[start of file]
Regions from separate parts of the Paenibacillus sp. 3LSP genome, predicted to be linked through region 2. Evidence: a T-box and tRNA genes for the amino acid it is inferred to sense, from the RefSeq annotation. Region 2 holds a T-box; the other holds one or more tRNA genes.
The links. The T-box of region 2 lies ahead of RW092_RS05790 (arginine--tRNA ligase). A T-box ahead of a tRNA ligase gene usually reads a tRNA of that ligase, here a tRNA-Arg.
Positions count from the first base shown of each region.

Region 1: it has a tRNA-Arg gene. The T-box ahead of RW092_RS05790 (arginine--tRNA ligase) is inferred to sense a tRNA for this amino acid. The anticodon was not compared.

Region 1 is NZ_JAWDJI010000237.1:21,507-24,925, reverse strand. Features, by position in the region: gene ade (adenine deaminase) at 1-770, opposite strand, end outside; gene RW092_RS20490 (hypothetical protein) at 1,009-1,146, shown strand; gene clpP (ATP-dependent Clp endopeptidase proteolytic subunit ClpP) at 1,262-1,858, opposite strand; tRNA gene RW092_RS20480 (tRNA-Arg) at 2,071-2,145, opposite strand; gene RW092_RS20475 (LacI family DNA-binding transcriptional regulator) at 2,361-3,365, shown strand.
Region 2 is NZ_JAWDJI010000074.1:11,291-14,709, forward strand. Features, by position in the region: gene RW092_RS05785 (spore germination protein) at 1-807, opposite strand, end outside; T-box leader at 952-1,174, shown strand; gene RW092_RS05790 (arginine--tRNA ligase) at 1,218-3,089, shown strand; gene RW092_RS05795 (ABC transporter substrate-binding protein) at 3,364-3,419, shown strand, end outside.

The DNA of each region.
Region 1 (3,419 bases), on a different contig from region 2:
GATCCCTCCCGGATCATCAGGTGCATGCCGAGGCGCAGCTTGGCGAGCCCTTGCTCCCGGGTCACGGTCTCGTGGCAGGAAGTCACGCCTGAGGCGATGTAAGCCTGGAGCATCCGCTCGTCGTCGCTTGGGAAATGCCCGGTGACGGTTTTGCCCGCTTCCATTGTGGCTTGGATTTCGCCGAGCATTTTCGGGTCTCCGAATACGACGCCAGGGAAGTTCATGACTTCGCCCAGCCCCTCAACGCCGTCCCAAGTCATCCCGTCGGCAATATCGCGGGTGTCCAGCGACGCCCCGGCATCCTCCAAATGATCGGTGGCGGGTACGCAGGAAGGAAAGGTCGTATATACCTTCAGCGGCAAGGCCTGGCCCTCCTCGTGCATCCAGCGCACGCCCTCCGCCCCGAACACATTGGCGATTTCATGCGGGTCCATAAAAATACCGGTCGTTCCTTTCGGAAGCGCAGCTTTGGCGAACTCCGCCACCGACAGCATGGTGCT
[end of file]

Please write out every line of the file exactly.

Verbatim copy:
Regions from separate parts of the Paenibacillus sp. 3LSP genome, predicted to be linked through region 2. Evidence: a T-box and tRNA genes for the amino acid it is inferred to sense, from the RefSeq annotation. Region 2 holds a T-box; the other holds one or more tRNA genes.
The links. The T-box of region 2 lies ahead of RW092_RS05790 (arginine--tRNA ligase). A T-box ahead of a tRNA ligase gene usually reads a tRNA of that ligase, here a tRNA-Arg.
Positions count from the first base shown of each region.

Region 1: it has a tRNA-Arg gene. The T-box ahead of RW092_RS05790 (arginine--tRNA ligase) is inferred to sense a tRNA for this amino acid. The anticodon was not compared.

Region 1 is NZ_JAWDJI010000237.1:21,507-24,925, reverse strand. Features, by position in the region: gene ade (adenine deaminase) at 1-770, opposite strand, end outside; gene RW092_RS20490 (hypothetical protein) at 1,009-1,146, shown strand; gene clpP (ATP-dependent Clp endopeptidase proteolytic subunit ClpP) at 1,262-1,858, opposite strand; tRNA gene RW092_RS20480 (tRNA-Arg) at 2,071-2,145, opposite strand; gene RW092_RS20475 (LacI family DNA-binding transcriptional regulator) at 2,361-3,365, shown strand.
Region 2 is NZ_JAWDJI010000074.1:11,291-14,709, forward strand. Features, by position in the region: gene RW092_RS05785 (spore germination protein) at 1-807, opposite strand, end outside; T-box leader at 952-1,174, shown strand; gene RW092_RS05790 (arginine--tRNA ligase) at 1,218-3,089, shown strand; gene RW092_RS05795 (ABC transporter substrate-binding protein) at 3,364-3,419, shown strand, end outside.

The DNA of each region.
Region 1 (3,419 bases), on a different contig from region 2:
GATCCCTCCCGGATCATCAGGTGCATGCCGAGGCGCAGCTTGGCGAGCCCTTGCTCCCGGGTCACGGTCTCGTGGCAGGAAGTCACGCCTGAGGCGATGTAAGCCTGGAGCATCCGCTCGTCGTCGCTTGGGAAATGCCCGGTGACGGTTTTGCCCGCTTCCATTGTGGCTTGGATTTCGCCGAGCATTTTCGGGTCTCCGAATACGACGCCAGGGAAGTTCATGACTTCGCCCAGCCCCTCAACGCCGTCCCAAGTCATCCCGTCGGCAATATCGCGGGTGTCCAGCGACGCCCCGGCATCCTCCAAATGATCGGTGGCGGGTACGCAGGAAGGAAAGGTCGTATATACCTTCAGCGGCAAGGCCTGGCCCTCCTCGTGCATCCAGCGCACGCCCTCCGCCCCGAACACATTGGCGATTTCATGCGGGTCCATAAAAATACCGGTCGTTCCTTTCGGAAGCGCAGCTTTGGCGAACTCCGCCACCGACAGCATGGTGCT